Notes from the Field
While many state and local officials recognize the need for more effective, timely, and community-based responses to youth charged with status offenses, they often lack information about reform approaches that could benefit their jurisdictions. To help address this knowledge gap, the Status Offense Reform Center (SORC) has developed a series entitled Notes from the Field, which provides an insider’s look at jurisdictions that have undertaken status offense system reform, with a focus on the methods and models they adopted in planning, implementing, and monitoring their efforts.
The reform processes documented in this series vary in scope and type: some jurisdictions overhauled their entire status offense systems, while others targeted a specific behavior, such as truancy; some employed well-established models with proven outcomes, while others experimented with new strategies yet to be evaluated. By highlighting such a wide range of efforts, we hope these Notes from the Field will help to inform and inspire others to keep young people who commit status offenses out of court.
If you would like to learn more about any of the reform efforts discussed here, share your jurisdiction’s story, or know of a local reform you think we should profile, please contact us.
To identify jurisdictions to profile in Notes from the Field, we reviewed Vera’s prior technical assistance work under the John D. and Catherine T. MacArthur Foundation’s Models for Change: Systems Reform in Juvenile Justice initiative and earlier projects, and also reached out to juvenile justice organizations focused on status offense issues to learn more about other local reform efforts. To gain an understanding of each jurisdiction’s status offense system and change process, we interviewed one or more stakeholders involved in the reform effort and reviewed publicly available documents and websites. We then synthesized the information we collected into accessible profiles of each jurisdiction’s reform process, using the following format:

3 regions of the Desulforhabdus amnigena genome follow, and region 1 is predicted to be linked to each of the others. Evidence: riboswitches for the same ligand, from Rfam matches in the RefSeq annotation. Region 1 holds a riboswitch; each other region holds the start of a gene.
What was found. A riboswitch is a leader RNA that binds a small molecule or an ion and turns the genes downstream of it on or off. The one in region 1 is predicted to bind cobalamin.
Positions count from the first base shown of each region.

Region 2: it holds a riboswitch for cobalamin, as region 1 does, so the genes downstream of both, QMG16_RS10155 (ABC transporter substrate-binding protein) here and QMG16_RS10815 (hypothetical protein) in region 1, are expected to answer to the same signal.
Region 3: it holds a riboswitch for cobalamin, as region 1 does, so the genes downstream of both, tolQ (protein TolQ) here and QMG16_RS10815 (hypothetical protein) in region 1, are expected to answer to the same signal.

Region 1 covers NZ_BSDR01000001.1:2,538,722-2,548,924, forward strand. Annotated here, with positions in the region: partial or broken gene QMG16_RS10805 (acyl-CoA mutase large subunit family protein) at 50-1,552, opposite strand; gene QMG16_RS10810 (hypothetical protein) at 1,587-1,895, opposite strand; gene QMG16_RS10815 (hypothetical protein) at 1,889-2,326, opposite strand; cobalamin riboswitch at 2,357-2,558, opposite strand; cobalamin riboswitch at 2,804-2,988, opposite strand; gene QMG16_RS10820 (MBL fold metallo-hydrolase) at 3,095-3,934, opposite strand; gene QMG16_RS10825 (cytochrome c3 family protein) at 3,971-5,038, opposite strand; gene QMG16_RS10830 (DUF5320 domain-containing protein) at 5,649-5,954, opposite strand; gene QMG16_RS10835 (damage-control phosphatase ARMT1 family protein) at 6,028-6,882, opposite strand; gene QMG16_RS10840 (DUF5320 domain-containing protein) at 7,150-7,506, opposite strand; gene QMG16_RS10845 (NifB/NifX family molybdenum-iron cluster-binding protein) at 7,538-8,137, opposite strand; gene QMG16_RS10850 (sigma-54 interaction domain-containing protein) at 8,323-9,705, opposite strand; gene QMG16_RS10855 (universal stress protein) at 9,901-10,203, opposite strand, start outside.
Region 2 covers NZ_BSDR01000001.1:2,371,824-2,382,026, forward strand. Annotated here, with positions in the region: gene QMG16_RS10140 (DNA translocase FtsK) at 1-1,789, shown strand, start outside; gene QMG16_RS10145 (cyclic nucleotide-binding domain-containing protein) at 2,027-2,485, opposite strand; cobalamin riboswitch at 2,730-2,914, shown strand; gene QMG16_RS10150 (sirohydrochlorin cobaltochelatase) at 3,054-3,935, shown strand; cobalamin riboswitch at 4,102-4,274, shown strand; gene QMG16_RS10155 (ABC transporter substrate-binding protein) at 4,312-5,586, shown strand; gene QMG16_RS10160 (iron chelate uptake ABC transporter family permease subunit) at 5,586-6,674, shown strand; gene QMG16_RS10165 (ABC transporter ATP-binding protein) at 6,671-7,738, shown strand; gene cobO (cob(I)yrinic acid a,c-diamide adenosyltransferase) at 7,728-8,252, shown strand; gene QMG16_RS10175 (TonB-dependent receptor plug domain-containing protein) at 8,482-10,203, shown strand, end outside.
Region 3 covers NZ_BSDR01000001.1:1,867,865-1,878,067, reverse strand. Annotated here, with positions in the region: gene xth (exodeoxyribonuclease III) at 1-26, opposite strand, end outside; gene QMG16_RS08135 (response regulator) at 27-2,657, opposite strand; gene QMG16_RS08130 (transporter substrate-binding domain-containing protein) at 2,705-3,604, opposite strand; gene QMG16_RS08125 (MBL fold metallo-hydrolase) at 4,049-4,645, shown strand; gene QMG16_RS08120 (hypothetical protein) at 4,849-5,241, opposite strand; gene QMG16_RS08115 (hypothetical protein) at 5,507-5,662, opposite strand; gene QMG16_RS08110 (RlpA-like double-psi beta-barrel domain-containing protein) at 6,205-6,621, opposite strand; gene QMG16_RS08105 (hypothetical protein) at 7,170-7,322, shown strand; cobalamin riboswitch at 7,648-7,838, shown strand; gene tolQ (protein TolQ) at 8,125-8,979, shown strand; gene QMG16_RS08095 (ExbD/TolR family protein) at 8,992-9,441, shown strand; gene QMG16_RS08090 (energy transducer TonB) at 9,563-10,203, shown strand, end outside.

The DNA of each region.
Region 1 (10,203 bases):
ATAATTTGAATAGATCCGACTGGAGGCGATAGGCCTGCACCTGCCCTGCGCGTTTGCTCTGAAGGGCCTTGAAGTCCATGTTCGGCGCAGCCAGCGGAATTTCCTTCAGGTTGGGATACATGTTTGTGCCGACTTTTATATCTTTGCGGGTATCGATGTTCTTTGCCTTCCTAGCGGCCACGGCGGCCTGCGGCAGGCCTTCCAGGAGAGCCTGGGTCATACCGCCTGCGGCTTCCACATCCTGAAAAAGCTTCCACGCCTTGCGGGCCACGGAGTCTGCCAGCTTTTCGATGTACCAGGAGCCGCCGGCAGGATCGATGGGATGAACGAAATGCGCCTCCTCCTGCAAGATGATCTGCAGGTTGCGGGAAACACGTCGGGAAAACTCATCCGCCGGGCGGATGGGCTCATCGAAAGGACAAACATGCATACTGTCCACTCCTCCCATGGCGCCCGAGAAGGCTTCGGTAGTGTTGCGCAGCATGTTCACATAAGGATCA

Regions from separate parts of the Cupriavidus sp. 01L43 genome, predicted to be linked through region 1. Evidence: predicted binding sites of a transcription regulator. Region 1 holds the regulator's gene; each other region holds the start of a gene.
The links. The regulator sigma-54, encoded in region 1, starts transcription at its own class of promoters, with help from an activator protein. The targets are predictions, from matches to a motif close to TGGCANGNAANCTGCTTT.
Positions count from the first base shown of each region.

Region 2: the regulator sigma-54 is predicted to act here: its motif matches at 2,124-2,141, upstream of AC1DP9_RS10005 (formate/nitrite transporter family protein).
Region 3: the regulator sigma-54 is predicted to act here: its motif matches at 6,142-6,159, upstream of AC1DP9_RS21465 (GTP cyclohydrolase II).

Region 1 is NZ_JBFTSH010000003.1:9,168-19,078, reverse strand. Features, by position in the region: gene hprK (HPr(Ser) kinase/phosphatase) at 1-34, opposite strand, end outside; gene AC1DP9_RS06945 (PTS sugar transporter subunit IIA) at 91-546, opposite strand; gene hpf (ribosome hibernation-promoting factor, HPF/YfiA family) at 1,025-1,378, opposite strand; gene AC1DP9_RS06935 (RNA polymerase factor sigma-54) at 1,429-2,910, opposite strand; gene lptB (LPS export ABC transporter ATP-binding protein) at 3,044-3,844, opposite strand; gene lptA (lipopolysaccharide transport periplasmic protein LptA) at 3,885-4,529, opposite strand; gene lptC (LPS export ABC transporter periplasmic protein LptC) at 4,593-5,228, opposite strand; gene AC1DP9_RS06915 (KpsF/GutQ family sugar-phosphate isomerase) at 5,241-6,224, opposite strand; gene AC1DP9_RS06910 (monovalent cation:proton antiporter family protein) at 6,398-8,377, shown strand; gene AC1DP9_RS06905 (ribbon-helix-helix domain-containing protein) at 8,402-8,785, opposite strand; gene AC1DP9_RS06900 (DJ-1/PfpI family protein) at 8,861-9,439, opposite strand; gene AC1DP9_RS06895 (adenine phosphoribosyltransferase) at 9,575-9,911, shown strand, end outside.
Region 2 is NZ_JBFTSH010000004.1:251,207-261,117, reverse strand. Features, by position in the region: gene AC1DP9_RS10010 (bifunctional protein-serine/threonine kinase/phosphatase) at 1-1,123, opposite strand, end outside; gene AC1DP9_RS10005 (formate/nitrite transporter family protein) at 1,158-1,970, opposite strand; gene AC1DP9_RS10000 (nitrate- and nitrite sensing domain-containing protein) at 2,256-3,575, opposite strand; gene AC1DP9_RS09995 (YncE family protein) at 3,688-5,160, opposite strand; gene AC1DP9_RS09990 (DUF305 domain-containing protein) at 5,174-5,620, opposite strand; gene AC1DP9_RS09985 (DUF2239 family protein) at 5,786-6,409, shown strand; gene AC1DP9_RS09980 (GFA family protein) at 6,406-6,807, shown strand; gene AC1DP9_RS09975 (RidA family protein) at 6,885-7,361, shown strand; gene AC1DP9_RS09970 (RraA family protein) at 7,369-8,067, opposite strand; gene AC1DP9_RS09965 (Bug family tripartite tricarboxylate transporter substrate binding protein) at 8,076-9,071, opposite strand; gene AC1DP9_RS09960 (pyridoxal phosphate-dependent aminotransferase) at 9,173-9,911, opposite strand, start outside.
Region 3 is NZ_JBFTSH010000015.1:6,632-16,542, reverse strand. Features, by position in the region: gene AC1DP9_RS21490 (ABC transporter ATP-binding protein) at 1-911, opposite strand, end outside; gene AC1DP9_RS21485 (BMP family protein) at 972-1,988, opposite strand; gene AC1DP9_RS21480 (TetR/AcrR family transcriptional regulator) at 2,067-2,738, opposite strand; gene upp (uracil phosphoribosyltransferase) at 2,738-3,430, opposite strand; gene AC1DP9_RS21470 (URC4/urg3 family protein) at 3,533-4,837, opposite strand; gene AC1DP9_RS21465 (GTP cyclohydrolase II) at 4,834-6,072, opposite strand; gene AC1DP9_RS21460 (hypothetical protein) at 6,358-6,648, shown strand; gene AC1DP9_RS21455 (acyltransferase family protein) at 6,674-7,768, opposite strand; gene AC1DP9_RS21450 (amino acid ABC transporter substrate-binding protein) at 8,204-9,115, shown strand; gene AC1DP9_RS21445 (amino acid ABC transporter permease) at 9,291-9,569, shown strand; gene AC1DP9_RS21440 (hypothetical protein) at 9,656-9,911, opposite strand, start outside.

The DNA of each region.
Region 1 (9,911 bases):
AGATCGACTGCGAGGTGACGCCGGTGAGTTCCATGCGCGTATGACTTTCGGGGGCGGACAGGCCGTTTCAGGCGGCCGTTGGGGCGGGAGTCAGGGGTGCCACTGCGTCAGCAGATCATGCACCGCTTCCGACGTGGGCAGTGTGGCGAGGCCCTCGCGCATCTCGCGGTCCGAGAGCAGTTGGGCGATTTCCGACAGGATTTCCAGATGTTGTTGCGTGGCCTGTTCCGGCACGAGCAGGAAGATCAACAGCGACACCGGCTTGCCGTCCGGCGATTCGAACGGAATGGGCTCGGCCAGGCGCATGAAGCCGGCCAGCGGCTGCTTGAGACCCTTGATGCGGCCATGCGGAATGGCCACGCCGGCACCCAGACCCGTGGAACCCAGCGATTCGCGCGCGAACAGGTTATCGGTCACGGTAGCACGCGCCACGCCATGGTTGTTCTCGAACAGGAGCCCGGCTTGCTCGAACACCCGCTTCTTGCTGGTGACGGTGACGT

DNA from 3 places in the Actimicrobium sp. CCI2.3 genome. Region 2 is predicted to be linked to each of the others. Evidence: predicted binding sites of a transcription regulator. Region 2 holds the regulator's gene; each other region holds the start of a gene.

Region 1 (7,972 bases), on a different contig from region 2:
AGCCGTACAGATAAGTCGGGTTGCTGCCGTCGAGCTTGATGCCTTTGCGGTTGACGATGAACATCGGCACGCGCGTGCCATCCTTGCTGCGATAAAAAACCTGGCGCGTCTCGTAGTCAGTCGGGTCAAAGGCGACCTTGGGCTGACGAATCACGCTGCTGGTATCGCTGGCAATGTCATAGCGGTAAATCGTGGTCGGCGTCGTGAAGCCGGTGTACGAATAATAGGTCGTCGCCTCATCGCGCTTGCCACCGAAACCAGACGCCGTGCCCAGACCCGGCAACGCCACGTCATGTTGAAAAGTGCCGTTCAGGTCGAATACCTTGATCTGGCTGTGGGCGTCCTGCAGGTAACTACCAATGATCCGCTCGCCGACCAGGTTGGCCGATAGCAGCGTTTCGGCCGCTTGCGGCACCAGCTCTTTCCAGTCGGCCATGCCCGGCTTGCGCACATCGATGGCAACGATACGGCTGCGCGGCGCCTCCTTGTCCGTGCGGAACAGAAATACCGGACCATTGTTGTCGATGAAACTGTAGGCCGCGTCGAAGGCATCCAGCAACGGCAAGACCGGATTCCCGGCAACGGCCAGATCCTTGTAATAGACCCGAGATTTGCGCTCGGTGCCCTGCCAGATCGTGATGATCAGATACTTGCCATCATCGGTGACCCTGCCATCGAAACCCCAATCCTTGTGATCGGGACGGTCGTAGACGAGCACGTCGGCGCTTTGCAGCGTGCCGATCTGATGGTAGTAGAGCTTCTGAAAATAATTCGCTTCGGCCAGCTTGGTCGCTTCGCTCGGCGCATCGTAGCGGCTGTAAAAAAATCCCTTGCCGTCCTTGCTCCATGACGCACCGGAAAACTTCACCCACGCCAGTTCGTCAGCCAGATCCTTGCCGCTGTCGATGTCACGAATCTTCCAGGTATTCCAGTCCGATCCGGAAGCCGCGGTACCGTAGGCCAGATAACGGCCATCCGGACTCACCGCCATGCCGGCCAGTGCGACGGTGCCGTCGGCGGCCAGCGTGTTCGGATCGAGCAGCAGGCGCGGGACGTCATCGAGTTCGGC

- The Call to Action – a summary of each jurisdiction’s impetus for reforming their status offense system;
- The Change Process – a description of the steps taken in reforming the jurisdiction’s system, such as convening stakeholders and studying other local status offense change efforts;
- The Model – an outline of the key changes made to the jurisdiction’s status offense system;
- Monitoring Progress and Ensuring Success – a description of any methods adopted to monitor the new system and adapt it accordingly, whether data collection or regular meetings between stakeholders;
- Outcomes – a snapshot of the changed status offense system’s key outcomes;
- Reflections – tips from those engaged in the reform effort, including why they believed they were successful or what they would have done differently.
- Related Resources – a list of resources related to the jurisdictions’ reform effort, such as evaluations and program manuals, available through SORC’s library